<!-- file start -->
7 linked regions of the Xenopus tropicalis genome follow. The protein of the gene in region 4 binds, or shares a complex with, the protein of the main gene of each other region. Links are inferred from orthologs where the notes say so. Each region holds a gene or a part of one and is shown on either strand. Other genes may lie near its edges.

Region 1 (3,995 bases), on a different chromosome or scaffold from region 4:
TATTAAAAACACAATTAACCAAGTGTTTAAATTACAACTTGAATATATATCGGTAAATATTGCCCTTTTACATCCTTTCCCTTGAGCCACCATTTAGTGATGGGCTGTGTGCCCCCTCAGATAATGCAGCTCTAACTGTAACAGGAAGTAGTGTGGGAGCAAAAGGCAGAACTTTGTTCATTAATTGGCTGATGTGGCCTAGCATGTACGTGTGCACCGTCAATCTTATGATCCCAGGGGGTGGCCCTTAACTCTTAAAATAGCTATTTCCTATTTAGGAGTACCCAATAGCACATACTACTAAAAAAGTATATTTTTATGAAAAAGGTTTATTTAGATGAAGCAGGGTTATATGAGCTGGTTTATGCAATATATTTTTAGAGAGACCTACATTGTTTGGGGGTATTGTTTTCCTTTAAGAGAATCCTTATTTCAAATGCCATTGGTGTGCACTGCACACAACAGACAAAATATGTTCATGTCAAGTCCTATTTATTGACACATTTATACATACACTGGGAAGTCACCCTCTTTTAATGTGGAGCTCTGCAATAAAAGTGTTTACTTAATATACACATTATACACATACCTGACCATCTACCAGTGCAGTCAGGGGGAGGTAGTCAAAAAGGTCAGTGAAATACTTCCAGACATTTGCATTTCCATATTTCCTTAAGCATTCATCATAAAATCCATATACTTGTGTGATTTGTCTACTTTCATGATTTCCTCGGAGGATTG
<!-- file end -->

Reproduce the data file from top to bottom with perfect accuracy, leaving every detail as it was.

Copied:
7 linked regions of the Xenopus tropicalis genome follow. The protein of the gene in region 4 binds, or shares a complex with, the protein of the main gene of each other region. Links are inferred from orthologs where the notes say so. Each region holds a gene or a part of one and is shown on either strand. Other genes may lie near its edges.

Region 1 (3,995 bases), on a different chromosome or scaffold from region 4:
TATTAAAAACACAATTAACCAAGTGTTTAAATTACAACTTGAATATATATCGGTAAATATTGCCCTTTTACATCCTTTCCCTTGAGCCACCATTTAGTGATGGGCTGTGTGCCCCCTCAGATAATGCAGCTCTAACTGTAACAGGAAGTAGTGTGGGAGCAAAAGGCAGAACTTTGTTCATTAATTGGCTGATGTGGCCTAGCATGTACGTGTGCACCGTCAATCTTATGATCCCAGGGGGTGGCCCTTAACTCTTAAAATAGCTATTTCCTATTTAGGAGTACCCAATAGCACATACTACTAAAAAAGTATATTTTTATGAAAAAGGTTTATTTAGATGAAGCAGGGTTATATGAGCTGGTTTATGCAATATATTTTTAGAGAGACCTACATTGTTTGGGGGTATTGTTTTCCTTTAAGAGAATCCTTATTTCAAATGCCATTGGTGTGCACTGCACACAACAGACAAAATATGTTCATGTCAAGTCCTATTTATTGACACATTTATACATACACTGGGAAGTCACCCTCTTTTAATGTGGAGCTCTGCAATAAAAGTGTTTACTTAATATACACATTATACACATACCTGACCATCTACCAGTGCAGTCAGGGGGAGGTAGTCAAAAAGGTCAGTGAAATACTTCCAGACATTTGCATTTCCATATTTCCTTAAGCATTCATCATAAAATCCATATACTTGTGTGATTTGTCTACTTTCATGATTTCCTCGGAGGATTG